Changes to the program include longer runway to complete a project, tax breaks on Brownfield sites and vacant lots.
Despite being hyped the Next Big Thing in real estate, investor interest in Opportunity Zones hasn’t materialized as fund managers, developers and government officials had hoped.
But on Thursday, the IRS and Treasury released the final set of regulations for the federal program, providing investors and developers more certainty over the rules and regulations that govern how real estate money can be deployed into the 8,700 areas across the country. At a minimum, the real estate world can no longer blame government inaction as the reason for not investing in the program.
The new regulations, spelled out in a 544-page document, ultimately provide more flexibility to real estate investors, developers and funds, according to Steve Glickman, Develop LLC founder who helped create the Opportunity Zone program. The new rules will provide large investment funds the clarity they need to finally feel comfortable investing in the program, he said.
The new regulations “provide more flexibility for when [funds] have to deploy capital, more flexibility for how much those funds have to invest in assets, and they provide more flexibility for how governments can use leases in order to put public assets to better use,” said Glickman.
The federal Opportunity Zone program gives developers and investors the ability to defer or potentially forgo paying capital gains taxes if they invest in a designated Opportunity Zone. The first regulations were released in October 2018 and the second set of rules was released in April. Investors and developers have to deploy capital by the end of the year to claim the biggest tax benefit.
The Opportunity Zone program was the most talked-about play in real estate last year, but expectations and hype have cooled down due to some of the challenges of finding attractive properties to develop in the designated zones.
Many funds have had trouble raising capital. Of a sampling of 103 Opportunity Zone Funds that sought to raise $22.7 billion so far they raised only $3 billion, according to a recent report by accounting firm Novogradac & Co.
Then there’s Anthony Scaramucci’s SkyBridge Capital, which first sought to raise $3 billion, but is now seeking just $300 million.
More favorable rules for real estate investors
The new rule changes should help alleviate the uncertainty that caused big investment funds to back away from the program.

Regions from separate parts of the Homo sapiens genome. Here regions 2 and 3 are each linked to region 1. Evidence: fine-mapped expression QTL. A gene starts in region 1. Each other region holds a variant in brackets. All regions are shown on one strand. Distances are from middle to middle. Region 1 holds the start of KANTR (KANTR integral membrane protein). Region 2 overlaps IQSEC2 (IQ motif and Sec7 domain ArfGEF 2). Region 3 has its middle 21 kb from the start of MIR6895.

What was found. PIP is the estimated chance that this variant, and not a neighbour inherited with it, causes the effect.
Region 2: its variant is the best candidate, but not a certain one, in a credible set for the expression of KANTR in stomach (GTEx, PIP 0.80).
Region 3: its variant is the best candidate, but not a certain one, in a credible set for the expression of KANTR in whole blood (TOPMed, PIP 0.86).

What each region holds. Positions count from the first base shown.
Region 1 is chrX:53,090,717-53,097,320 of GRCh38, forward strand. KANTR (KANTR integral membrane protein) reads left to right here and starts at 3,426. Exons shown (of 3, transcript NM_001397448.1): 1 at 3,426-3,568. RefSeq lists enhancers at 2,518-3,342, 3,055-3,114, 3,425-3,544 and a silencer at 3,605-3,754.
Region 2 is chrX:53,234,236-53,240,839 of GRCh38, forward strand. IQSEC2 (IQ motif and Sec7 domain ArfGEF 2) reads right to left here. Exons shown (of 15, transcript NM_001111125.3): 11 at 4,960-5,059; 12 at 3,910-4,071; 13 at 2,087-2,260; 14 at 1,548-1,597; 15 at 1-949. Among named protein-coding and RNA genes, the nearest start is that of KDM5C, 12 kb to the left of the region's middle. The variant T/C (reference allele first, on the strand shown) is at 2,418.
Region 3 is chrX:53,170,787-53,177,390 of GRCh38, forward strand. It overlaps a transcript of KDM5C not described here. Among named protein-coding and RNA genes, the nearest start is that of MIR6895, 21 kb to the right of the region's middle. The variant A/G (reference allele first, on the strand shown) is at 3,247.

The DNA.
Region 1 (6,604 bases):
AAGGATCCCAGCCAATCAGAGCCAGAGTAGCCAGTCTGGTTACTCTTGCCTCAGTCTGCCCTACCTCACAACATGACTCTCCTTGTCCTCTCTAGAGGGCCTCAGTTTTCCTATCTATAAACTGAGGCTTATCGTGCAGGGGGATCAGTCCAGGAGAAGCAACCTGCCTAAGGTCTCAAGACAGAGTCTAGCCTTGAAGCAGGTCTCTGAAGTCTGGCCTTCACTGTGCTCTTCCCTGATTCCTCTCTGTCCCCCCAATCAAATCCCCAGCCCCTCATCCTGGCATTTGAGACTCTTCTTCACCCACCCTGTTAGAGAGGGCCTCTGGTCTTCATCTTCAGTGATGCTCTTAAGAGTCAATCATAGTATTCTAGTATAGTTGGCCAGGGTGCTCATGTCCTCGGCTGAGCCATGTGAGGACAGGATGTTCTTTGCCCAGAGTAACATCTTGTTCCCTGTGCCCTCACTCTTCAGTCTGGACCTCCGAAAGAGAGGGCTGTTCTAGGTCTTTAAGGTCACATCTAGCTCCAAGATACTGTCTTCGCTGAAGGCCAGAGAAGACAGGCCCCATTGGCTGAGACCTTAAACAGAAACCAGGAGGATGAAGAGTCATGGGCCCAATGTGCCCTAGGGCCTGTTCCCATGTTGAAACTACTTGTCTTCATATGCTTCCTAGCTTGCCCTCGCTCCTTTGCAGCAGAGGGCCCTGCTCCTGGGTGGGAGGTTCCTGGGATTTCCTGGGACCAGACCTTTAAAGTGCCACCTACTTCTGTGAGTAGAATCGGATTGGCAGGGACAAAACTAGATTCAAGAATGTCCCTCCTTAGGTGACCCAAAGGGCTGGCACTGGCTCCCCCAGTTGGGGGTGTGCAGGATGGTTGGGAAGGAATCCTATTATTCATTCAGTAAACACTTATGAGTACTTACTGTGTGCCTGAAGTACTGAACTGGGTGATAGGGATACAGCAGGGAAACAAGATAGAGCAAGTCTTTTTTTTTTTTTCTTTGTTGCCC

One benefit is that the new rules allow investors, developers and fund managers more time to complete an Opportunity Zone project, according to Glickman. Under the initial proposed regulations, an Opportunity Zone project had to be completed in 31 months from when the money was first invested in a project. The new rules give a developer 62 months to complete an Opportunity Zone project. This is crucial for real estate developers since permitting and entitlements can be complicated and projects can take years before getting off the ground.
Another benefit under the new rules is for developers building on Brownfield sites and vacant lots in Opportunity Zones. Under the regulations, developers can more easily qualify for the tax benefits if they build on these properties.
If a developer is building in a Brownfield site in an Opportunity Zone, the project will count as an “original use” property as opposed to a property that needs to be substantially improved. This means that a developer-only needs to build on the site in order to qualify for the tax benefits rather than doubling the value of the property.
The regulations were released a time when the program has come under increased scrutiny and criticism as a tax break for the rich.
News outlets have documented how developers have lobbied governments to include their projects as Opportunity Zones such as in West Palm Beach, Baltimore, and Chicago.
Some Democrats are asking for more tracking and data collection on where the money is going and the economic impact that the program is generating. This was something not addressed in the final regulations.